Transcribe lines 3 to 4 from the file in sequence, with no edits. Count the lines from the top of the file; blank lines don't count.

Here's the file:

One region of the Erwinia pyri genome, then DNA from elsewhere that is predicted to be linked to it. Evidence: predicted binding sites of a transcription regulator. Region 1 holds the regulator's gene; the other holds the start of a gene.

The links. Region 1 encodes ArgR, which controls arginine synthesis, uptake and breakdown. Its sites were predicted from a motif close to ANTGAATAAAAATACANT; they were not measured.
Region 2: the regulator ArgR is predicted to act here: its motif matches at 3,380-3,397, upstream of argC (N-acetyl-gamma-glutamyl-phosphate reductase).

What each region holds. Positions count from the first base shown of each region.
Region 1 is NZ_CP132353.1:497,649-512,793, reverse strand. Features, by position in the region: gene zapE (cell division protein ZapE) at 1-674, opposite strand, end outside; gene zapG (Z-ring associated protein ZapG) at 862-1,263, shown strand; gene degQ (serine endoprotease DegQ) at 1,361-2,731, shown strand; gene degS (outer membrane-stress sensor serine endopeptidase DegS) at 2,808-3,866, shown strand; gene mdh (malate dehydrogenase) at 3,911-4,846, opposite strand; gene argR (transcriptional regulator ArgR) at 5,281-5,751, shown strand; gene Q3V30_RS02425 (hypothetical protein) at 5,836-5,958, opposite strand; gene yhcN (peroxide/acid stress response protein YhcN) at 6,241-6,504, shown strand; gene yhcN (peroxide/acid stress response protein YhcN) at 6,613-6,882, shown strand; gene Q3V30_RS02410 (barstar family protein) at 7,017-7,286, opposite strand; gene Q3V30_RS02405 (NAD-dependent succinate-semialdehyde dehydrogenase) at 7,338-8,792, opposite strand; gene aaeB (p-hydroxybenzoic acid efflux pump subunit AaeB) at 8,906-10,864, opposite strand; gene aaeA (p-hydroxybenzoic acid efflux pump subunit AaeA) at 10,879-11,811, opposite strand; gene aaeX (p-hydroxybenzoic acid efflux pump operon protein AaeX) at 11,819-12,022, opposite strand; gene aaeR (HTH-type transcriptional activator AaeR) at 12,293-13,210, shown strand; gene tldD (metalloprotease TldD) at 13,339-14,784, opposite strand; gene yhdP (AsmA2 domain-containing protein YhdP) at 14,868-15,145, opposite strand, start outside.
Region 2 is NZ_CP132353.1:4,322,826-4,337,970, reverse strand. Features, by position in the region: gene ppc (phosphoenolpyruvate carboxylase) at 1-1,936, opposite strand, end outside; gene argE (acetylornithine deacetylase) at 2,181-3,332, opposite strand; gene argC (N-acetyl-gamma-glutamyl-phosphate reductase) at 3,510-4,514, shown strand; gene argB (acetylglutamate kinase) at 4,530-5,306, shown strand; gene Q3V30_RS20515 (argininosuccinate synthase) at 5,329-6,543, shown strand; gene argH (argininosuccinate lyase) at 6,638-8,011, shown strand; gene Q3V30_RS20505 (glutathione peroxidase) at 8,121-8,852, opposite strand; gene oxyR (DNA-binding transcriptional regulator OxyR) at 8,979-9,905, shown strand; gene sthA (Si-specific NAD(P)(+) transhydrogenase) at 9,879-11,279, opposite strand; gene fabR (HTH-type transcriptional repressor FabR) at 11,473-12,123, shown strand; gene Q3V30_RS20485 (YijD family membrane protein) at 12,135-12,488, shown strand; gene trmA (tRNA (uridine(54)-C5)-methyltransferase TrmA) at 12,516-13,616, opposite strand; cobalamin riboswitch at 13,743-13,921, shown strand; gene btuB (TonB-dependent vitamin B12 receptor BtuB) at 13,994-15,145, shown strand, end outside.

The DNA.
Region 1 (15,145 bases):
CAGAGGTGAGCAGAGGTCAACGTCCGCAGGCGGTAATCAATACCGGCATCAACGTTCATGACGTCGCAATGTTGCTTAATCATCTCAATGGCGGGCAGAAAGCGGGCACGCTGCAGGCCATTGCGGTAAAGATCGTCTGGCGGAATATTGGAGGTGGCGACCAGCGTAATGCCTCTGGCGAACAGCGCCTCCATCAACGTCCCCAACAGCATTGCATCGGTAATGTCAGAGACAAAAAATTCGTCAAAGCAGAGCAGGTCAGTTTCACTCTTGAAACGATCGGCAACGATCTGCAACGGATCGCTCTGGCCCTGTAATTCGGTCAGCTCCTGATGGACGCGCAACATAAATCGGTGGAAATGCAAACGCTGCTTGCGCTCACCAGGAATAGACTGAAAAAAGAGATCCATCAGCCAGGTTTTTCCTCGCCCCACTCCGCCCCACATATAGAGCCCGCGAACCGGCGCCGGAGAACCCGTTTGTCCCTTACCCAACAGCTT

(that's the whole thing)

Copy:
Region 2: the regulator ArgR is predicted to act here: its motif matches at 3,380-3,397, upstream of argC (N-acetyl-gamma-glutamyl-phosphate reductase).

What each region holds. Positions count from the first base shown of each region.